Jaggery has become popular in the past few years and people claim it’s the perfect “replacement” for sugar and syrups.
Some people consider it as a super-food with extreme healing properties.
But, is all that true? Or we are facing just another hoax here?
What is Jaggery?
Jaggery is a sweetener made of unrefined sugar and its also called “non-centrifugal sugar”.
It is used all over the world and known with a variety of names, for example (1):
- Colombia: Panela
- México: Panela y piloncillo
- Costa Rica: Tapa dulce.
- Japan: Kokuto
Even that it is known pretty much all over the world it is commonly used in Asia, Latin America and the Caribbean.
How is it made?
The main Jaggery manufacturer is India, where is commonly called “gur”, and is made with sugar cane or date palm (2).
Surprising the process it consist of a combination of methods of pressing and distilling cane or palm and it is made in 3 steps (3):
The colour can vary from golden to brown.
Lighter colours have more sucrose and minerals and less isolated glucose and fructose (4).
It can be found in a granulated, liquid or solid form.
Sugar vs. Jaggery
It is true that jaggery contains more nutrients than refined sugar and this is because its molasses content which is removed when making refined sugar.
However, jaggery still mostly sugar and that is a big concern when it coms to describe it as nutritious.
Its important for you to have in mind that to have a meaningful amount of nutrients from jaggery you would need to eat a lot of it and that would mean a lot of extra calories for your diet.
If you are really worried about getting a greater amount of nutrients it could be better for you to have them from other sources like fruits and vegetables.
That said, it is in fact, more nutritious than refined white sugar that only contains empty calories (without vitamins or minerals) (4).
100 grammes (3.5 oz) of jaggery contain (5):
- Calories: 383.
- Sucrose: 65–85 grammes.
- Fructose and glucose: 10–15 grammes.
- Protein: 280 mg
- Fat: 0.1 grams.
- Iron: 11 mg, or 61% of the RDI.
- Magnesium: 70-90 mg, or about 20% of the RDI.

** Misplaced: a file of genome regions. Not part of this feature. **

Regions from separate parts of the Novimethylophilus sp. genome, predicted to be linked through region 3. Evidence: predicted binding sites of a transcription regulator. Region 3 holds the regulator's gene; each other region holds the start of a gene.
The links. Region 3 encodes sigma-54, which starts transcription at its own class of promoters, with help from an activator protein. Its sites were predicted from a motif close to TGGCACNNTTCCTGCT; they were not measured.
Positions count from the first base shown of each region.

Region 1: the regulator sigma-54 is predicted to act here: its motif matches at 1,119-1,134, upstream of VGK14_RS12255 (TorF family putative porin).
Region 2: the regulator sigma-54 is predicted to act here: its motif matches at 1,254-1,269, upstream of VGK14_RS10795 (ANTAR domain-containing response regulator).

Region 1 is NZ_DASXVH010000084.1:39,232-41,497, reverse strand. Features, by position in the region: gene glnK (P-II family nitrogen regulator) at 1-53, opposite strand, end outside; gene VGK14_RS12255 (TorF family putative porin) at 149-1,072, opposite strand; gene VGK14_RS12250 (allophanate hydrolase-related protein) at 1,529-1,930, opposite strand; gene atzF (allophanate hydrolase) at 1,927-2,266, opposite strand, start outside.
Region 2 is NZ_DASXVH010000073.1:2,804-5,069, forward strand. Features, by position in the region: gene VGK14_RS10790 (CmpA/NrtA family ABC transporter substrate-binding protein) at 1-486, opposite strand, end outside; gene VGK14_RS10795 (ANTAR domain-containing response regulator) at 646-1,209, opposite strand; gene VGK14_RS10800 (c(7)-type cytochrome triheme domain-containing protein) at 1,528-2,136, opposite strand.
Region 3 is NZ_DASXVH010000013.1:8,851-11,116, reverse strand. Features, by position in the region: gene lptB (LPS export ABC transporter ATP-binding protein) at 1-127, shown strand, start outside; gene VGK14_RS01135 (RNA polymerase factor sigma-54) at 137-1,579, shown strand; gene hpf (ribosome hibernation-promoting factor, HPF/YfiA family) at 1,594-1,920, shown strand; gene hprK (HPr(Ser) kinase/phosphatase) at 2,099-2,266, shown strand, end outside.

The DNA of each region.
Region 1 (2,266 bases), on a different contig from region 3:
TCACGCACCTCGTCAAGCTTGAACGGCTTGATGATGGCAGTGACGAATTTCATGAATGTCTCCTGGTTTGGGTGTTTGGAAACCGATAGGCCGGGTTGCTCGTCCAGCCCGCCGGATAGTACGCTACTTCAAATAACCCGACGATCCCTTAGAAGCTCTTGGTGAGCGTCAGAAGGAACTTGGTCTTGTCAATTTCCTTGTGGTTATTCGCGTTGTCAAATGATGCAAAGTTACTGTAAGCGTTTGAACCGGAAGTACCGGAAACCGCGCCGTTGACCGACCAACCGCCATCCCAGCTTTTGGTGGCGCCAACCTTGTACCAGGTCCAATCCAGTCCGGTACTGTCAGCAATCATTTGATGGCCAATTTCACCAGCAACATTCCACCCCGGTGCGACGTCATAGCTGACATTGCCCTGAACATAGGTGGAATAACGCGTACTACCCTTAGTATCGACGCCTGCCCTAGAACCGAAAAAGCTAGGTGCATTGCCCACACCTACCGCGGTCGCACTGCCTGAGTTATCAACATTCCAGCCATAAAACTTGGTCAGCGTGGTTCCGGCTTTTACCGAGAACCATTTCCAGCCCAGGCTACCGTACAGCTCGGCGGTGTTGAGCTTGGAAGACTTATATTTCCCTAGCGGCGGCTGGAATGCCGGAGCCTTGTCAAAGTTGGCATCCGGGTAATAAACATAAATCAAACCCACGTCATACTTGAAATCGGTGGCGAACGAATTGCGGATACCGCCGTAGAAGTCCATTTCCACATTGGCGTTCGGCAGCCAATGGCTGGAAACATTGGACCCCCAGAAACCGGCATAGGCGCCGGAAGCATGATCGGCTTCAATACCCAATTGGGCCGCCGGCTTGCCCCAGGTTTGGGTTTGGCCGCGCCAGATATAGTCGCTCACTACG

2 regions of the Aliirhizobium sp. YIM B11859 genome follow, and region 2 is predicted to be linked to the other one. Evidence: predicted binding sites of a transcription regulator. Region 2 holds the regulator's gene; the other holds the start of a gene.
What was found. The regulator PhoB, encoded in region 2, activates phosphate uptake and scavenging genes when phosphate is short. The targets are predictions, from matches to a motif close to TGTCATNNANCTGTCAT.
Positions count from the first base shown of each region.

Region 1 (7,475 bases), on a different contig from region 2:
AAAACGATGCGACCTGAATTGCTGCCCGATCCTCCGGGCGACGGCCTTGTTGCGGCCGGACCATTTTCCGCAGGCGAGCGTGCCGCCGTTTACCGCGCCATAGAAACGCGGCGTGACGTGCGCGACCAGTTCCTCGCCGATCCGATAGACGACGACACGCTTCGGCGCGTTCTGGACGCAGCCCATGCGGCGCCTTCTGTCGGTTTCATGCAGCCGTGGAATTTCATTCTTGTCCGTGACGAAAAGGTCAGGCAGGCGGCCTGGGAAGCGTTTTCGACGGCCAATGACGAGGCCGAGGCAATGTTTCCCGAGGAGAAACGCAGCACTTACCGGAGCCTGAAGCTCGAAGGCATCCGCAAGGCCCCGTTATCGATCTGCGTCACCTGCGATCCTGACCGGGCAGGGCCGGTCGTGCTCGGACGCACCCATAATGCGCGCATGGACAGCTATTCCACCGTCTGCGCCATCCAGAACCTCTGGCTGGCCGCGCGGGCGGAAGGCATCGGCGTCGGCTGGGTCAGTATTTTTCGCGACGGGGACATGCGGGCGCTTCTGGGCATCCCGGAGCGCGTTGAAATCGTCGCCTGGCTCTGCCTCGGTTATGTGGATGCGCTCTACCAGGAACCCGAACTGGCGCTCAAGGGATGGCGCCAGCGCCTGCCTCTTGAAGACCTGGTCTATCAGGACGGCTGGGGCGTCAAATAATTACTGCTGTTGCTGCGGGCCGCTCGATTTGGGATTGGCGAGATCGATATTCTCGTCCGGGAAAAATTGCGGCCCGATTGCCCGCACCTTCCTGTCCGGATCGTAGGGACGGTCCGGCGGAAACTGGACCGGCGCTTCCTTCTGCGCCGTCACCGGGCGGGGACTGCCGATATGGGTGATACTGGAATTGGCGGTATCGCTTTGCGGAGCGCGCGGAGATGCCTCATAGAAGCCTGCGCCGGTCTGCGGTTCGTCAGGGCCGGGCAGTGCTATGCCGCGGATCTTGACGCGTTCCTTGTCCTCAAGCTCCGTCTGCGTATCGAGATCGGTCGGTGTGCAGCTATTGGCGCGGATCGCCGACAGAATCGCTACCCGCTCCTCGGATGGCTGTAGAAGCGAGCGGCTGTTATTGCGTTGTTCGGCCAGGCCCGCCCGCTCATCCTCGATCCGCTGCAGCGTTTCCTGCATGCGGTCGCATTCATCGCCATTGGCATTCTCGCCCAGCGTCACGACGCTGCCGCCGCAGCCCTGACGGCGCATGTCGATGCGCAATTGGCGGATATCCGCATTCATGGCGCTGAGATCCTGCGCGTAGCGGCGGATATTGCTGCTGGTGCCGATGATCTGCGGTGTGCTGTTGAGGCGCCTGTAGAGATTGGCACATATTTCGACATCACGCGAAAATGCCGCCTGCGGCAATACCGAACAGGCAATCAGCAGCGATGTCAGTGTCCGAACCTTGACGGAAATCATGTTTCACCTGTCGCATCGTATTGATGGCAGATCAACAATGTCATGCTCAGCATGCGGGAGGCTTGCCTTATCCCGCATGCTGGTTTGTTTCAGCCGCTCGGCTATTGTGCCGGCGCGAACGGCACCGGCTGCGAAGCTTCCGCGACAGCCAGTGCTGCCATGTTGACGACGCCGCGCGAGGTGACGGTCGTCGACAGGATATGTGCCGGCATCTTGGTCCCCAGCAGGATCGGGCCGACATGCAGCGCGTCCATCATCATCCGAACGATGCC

- Potassium: 1050 mg, or 30% of the RDI.
- Manganese: 0.2–0.5 mg, or 10–20% of the RDI.
- Zinc: 0.2-0.4 mg
- Calcium: 40-100 mg
- Phosphorus: 20-90 mg
- Copper: 0.1-0.9 mg
- Chloride: 5.9 mg
- Sodium: 19-30 mg
- A: 3.8 mg
- B1, B5, B6: 0.01 mg
- B2: 0.06 mg
- C: 7.00 mg
- D: 6.50 mg
- E: 111.30 mg
- PP: 7.00 mg
However, keep in mind that this is a half a cup serving, which is much higher than a regular recommended portion of any sweetener per person.
So keep in mind that you would probably consume a tablespoon or a teaspoon of jaggery.
Is there any health benefits I can have from jaggery?
Jaggery has gain popularity amount health enthusiast because they say it has various health benefits.
But that might not be entirely true.
Some people claim that it helps to:
- Treat digestive problems
- Prevent anemia
- Detox your body
- Boost your immune system
To help regular bowel movements it is necessary to have a diet high in fibre and water (6).
But when it comes to jaggery you can only find large amounts of common sugar and some fibre but not enough to make a positive impact in your digestive health.
Scientific studies suggest the iron in non-centrifugal sugars, like jaggery, is more easily use by your body than any other source of No HEM iron (7).
But even that jaggery contains 61% of the iron RDI in 100 grammes it is unlikely to actually eat 100 grammes on a regular basis without suffering the consequences of having those extra calories in your day (2).
Detox Your Body
Boost Your Immune System
There is no evidence that support jaggery boosts your immune system (11).
However, it has a high-calorie content and that will give you a boost of energy to your body.
Jaggery is a healthier choice than white sugar because it gives you a few extra nutrients apart from sugar.
But the calories from refined white sugar and jaggery are very similar.